Comedy Hour at State Dept. on Iran and Israel

The US says there are two diplomacies – public and private. Israel is “private” when it comes to red lines apparently. But Iran is public.<br/>

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Tzvi Ben Gedalyahu,

Victoria Nuland
Victoria Nuland
Israel news photo: Screenshot from State Dept.

The US says there are two diplomacies – public and private. Israel is “private” when it comes to red lines apparently. But Iran is public.

The Obama administration’s refusal to publicly state “red lines” for Iran has made journalists at the State Dept. daily briefing blue in the face as they try to understand why a spokeswoman explains diplomacy and then refuses to explain it.

U.S. State Department spokesperson Victoria Nuland and Associated Press journalist Matt Lee dueled to find out “who’s on first” and the question and answer session revealed nobody, but they didn’t get much past home plate.

Prime Minister Binyamin Netanyahu said in English on Monday that the world – meaning the United States – cannot put a red light before Israel while refusing to place red lines on Iran. The White House again rejected the idea of red lines for Iran and on the same day announced that for the first time ever, President Barack Obama would not have time later this month to meet with a visiting Israeli prime minister.

A journalist at the daily briefing asked Nuland, “How do you alleviate those Israeli concerns without some sort of markers in the sand that you won’t allow Iran to cross?”

She replied with the usual answer of “I’m not going to comment today on Prime Minister Netanyahu’s statements.”  

She added, “We don’t think it’s particularly useful to have those conversations in public. It doesn’t help the process and it doesn’t help the integrity of the diplomacy.”

Journalists began to pepper her with questions on “why is this issue something that needs to be handled privately [while] other issues, I mean U.S.-Israeli issues such as settlements, you’ll make a comment from the podium that’s sometimes critical of the Israeli government’s behavior.”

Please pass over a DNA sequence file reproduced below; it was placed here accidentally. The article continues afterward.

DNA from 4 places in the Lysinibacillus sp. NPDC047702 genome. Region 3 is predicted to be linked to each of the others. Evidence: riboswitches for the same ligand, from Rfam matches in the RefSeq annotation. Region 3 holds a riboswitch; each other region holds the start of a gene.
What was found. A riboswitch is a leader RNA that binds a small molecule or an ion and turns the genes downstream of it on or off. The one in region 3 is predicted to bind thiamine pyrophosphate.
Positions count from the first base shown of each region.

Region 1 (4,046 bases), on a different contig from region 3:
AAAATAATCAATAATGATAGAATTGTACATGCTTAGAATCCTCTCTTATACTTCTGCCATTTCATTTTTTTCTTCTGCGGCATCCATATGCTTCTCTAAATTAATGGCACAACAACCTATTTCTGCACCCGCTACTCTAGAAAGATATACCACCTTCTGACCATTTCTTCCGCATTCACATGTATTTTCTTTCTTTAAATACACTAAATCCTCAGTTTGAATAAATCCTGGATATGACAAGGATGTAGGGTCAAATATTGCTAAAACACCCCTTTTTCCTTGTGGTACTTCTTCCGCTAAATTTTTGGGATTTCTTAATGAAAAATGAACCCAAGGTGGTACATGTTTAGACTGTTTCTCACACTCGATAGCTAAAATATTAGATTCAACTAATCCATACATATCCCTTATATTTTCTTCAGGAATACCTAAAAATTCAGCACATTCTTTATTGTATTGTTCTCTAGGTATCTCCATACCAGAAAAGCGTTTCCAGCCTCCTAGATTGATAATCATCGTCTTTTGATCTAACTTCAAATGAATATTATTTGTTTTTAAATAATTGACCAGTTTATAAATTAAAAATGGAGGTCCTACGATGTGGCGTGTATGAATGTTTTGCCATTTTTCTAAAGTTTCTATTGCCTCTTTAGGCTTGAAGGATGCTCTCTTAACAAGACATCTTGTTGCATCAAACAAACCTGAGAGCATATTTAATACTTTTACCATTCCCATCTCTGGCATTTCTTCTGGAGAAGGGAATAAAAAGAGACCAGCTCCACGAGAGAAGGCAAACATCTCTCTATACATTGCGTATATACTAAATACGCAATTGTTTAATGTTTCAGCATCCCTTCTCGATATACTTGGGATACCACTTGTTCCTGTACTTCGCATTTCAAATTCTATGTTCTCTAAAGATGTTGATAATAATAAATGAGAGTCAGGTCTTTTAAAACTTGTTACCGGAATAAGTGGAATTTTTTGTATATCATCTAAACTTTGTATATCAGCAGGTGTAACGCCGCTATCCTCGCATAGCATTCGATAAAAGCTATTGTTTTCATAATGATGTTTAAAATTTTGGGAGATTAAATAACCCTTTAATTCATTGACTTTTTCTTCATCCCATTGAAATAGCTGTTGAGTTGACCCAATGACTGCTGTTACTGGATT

Nuland held firm, and then Lee, known for his incisive and acerbic questioning, started up with her.

“You don’t think it’s helpful to do diplomacy with Israel or anyone else in public” he asked. “What are you doing up here every day, then?"

Nuland: “I’m explaining our diplomacy.”

Lee: “What is public diplomacy, then, if it is not – I mean, I don’t understand. If you are explaining every day what the position –“

Nuland: “There is public diplomacy and there is private diplomacy.”

Lee: “And all – everything that has to do with Israel, or anyone else, is all private –“

He then pointed out that diplomacy with Iran has been public, to which Nuland said that “we have private contacts in the P-5+1.”

Lee: "If the P-5+1 is in fact private diplomacy, what results have you gotten out of it? What exactly have the Iranians done to show you that you’ve been successful in getting them to come clean on their nuclear intentions?... In other words, your private diplomacy hasn’t worked, so – correct? So I’m just wondering, I guess the deal is – I mean, unless you’re telling me or unless you’re willing to tell us that you’ve told the Iranians in private that there are red lines, I mean, what – how do they know what to do?”

Nuland finally drew a red line and told the journalists to move on to the next subject.